Though not the “sole” reason behind the policy, religious moral opposition is the strongest reason behind it and the one most strongly appealed towards as reason for the policy’s maintenance. The college might do well to note also that instances of drunk driving would arguably decrease were students not required to drive away to have a drink. No one should drink and drive, obviously, but if the rules are in the college’s hands then it should create an atmosphere intent on providing a safer environment wherever it is in the college’s control to do so. If drinking were kept more on campus it could then be better watched over; as it stands students consistently get drunk in Lexington and are left to sort things out with varying degrees of difficulty afterwards.
Since the Fogey, to this Editor’s knowledge, has this week written an article somehow objecting to the idea that our college should permit a GSA, something quite funny will shortly be pointed out. First, on a serious note, to prevent the formation of a GSA is, pure and simple, a moral failure on the part of the Board of Trustees, if they are in fact the ones responsible. Christianity should never be placed in opposition to matters of human rights; if we are all sinners, then none of us are fit to judge so harshly. That point is necessary only if one thinks there are sufficient Biblical grounds to be more worried about homosexuality than about sitting on large bank accounts and enjoying positions of privilege. To this Editor’s knowledge, Jesus does not explicitly address homosexuality. Even if Paul does explicitly address the issue, it is worthy to remember Paul is actually Paul and neither Jesus nor God. Jesus was far more critical of the rich. He also took those cast out by society in with Him. All these things considered, the prevention of a GSA formation seems to be a bit ridiculous.
To make this Editor’s point more clear, an offensive comment will here be useful. So, here you have it. To say that there is a uniform and explicit condemnation of homosexuality in the Bible is, while incorrect, likely something also to be said by one holding that the Bible, from Old to New Testement, is inerrant. And that pigs fly. And that if one really tries one may fart purple sparkles at will without aid from magic or Weasley’s Wizard Wheezes.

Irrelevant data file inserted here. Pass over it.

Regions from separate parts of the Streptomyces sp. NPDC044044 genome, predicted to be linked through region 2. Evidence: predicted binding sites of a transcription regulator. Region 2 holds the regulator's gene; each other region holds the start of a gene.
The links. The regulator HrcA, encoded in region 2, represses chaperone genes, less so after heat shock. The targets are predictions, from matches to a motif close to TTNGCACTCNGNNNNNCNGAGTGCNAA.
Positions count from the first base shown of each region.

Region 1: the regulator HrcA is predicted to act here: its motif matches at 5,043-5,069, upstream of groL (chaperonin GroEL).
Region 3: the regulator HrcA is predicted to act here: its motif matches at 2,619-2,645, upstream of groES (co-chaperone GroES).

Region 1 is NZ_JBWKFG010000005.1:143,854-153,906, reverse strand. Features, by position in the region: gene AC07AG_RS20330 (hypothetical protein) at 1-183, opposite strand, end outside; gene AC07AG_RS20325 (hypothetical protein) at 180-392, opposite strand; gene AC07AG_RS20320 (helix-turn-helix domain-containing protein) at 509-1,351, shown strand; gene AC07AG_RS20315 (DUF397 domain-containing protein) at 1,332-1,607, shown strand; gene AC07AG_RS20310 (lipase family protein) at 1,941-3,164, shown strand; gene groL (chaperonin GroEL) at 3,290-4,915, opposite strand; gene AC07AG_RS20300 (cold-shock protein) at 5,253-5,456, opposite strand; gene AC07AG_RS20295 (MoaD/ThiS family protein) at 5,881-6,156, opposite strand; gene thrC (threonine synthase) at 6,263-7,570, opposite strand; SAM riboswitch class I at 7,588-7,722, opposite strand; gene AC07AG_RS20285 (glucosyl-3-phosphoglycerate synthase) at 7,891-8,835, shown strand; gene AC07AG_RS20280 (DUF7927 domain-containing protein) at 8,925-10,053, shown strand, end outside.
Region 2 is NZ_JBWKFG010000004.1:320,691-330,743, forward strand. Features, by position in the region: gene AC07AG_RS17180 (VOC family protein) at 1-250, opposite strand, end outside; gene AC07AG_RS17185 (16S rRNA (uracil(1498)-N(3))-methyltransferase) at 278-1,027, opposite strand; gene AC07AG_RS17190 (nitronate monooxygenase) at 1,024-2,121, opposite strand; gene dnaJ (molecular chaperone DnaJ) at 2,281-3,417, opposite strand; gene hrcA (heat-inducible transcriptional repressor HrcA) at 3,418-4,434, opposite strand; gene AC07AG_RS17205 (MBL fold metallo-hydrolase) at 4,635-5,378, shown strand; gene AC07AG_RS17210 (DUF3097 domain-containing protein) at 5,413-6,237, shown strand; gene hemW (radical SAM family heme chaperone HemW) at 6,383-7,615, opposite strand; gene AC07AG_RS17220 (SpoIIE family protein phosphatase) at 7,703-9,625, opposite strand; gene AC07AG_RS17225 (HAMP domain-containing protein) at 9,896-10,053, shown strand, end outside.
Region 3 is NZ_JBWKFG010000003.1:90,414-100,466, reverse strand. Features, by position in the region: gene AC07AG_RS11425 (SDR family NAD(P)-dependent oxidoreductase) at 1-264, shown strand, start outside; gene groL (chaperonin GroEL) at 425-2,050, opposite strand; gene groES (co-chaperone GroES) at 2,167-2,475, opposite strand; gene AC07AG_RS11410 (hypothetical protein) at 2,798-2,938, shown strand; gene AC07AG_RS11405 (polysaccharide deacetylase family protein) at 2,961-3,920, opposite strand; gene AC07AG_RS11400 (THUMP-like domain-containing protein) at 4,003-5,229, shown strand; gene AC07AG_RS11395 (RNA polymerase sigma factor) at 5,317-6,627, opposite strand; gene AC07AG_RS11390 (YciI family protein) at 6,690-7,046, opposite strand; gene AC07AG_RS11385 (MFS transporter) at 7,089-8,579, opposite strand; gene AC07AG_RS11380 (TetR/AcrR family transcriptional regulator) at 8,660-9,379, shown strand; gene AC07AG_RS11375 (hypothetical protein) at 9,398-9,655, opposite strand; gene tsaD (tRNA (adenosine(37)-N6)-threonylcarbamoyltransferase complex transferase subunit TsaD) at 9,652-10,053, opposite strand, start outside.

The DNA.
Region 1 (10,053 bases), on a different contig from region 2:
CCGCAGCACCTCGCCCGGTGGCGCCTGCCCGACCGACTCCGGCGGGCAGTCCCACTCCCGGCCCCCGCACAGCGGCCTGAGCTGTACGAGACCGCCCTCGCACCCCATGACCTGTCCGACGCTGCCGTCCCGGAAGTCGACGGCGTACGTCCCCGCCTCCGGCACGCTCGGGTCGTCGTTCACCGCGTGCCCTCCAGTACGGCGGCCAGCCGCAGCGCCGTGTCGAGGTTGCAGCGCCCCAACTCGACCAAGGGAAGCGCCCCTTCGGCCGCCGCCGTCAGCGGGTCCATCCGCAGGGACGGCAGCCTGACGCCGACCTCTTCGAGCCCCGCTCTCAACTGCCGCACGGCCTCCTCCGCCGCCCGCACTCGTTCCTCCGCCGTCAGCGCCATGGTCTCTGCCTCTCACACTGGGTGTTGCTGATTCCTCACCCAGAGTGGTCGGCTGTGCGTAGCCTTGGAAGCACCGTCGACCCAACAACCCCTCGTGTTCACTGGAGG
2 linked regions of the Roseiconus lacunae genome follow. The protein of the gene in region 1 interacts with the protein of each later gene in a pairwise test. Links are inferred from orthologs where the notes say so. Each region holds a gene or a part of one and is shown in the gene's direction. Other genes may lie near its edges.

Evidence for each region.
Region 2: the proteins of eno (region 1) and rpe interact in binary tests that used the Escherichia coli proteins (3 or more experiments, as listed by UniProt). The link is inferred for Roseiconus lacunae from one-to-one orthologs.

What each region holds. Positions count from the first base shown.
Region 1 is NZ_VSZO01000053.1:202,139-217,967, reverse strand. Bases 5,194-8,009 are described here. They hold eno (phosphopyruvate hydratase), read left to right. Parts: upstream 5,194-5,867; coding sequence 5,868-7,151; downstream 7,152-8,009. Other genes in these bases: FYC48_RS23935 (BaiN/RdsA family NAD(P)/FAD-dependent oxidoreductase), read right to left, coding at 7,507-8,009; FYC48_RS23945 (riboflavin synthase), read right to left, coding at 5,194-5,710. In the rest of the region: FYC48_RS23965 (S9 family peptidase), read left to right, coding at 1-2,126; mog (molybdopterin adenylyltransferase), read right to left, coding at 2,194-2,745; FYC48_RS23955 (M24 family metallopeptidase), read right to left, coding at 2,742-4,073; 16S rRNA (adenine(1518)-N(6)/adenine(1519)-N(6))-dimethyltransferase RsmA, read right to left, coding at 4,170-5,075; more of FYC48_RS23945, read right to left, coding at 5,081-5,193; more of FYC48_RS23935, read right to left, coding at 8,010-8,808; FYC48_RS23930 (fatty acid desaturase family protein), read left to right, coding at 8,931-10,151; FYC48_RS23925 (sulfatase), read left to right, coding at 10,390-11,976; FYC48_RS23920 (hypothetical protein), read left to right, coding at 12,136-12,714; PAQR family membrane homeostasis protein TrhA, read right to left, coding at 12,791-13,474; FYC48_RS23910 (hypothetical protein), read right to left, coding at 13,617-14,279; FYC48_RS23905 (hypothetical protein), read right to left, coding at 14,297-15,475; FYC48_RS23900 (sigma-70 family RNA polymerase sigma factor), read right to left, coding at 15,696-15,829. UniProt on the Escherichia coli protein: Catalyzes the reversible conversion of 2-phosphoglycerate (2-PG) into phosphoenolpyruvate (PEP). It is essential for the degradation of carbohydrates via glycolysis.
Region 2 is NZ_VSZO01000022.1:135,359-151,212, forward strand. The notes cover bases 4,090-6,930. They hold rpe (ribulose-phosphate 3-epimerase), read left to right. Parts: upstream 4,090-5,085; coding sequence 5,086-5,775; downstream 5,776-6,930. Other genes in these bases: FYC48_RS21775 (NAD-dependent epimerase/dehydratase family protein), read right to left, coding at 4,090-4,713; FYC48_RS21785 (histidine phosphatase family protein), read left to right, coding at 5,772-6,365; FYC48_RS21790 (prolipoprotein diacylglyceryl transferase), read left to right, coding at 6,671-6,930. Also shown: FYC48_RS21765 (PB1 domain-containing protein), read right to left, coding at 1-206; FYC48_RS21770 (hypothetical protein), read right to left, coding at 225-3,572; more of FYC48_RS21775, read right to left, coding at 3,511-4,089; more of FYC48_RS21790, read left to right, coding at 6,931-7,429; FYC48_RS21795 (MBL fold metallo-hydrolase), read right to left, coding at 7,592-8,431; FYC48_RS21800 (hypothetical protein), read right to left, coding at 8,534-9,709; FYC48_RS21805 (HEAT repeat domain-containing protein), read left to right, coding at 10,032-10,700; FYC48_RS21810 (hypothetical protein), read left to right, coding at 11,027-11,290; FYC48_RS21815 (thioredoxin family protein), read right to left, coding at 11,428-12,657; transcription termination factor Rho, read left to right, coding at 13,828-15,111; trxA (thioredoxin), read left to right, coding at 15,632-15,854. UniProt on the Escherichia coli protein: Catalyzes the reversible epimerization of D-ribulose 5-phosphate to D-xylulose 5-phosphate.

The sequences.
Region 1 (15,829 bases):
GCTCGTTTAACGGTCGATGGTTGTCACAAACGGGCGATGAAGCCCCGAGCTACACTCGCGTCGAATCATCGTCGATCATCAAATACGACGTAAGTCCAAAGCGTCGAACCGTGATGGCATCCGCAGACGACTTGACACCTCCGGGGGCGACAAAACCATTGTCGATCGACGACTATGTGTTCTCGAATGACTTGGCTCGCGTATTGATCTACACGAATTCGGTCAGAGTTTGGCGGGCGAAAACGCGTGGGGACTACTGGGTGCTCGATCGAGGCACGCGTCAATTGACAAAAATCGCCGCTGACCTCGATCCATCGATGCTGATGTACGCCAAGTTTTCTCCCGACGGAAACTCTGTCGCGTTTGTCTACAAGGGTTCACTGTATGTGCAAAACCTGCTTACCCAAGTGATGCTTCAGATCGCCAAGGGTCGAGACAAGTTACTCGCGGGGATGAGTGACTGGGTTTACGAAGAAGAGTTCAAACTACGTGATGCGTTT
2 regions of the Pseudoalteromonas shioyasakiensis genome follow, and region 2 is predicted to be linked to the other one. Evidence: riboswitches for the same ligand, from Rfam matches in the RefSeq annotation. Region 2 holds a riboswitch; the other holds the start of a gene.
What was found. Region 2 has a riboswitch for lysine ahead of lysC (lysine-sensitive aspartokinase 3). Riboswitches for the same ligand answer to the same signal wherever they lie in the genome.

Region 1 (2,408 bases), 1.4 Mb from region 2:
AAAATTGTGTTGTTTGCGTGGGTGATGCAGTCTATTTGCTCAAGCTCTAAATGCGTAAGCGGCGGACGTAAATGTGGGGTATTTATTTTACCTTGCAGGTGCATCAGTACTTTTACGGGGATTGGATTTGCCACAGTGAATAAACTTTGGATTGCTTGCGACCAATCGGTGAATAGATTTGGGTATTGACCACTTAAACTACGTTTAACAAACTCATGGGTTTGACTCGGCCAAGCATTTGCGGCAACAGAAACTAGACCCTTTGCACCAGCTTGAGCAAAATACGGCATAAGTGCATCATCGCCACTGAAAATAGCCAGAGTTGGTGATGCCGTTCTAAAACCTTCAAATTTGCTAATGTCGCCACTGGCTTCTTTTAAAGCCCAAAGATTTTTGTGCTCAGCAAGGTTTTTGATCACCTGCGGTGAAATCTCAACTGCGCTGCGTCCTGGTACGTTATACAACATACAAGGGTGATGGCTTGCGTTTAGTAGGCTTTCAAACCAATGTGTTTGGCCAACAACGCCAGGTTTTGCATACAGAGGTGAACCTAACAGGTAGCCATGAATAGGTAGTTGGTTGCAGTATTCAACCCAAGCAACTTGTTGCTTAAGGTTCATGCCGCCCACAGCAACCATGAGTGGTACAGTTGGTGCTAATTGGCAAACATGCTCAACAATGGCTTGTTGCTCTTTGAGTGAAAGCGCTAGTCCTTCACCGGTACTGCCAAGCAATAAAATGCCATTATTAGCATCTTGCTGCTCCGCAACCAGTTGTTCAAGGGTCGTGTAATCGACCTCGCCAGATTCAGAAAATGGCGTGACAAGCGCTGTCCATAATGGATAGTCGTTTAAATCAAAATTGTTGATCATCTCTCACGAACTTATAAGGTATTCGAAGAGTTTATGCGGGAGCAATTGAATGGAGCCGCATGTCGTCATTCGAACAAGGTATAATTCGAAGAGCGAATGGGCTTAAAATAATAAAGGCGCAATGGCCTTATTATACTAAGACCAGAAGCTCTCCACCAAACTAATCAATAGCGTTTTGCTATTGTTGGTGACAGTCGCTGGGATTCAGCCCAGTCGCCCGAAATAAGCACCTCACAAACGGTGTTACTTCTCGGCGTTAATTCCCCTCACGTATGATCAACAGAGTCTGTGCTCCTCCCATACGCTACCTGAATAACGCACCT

In the exclusion of a GSA on campus, Georgetown fails to meet Christ’s example of living a life that stood in opposition to social injustice and inequality. If the college’s Christian identity would truly suffer from the formation of a GSA, which it would not, then its supposed “identity” is so fragile it is not something with which it is worth concerning policy in the first place. The question is, quite clearly, “How would Jesus handle GSA?”
The one rescue for homosexual students, much to their benefit, is that despite the prevention of a GSA, there is absolutely no policy restricting their late night rendezvous on campus. For all the college’s failure to validate homosexuals with a GSA, there has likely never been a homosexual, gay or lesbian, written up for fornicating after hours. It is positively hilarious that members of the opposite sex may not stay in the other’s room past a certain time, a rule established, originally, from fear of fornication (despite the fact that fornication, alarmingly enough, may occur at any time during the day). Combine this with the fact that there is nothing explicitly in our school policy against men staying with men, or women staying with women, and what exists as a result is a quite ridiculous mess of policies with consequences that surely conflict with their original intent. The college is against homosexuality, but really only enforces policies preventing heterosexual fornication. And alcoholic beverage consumption. We cannot forget that.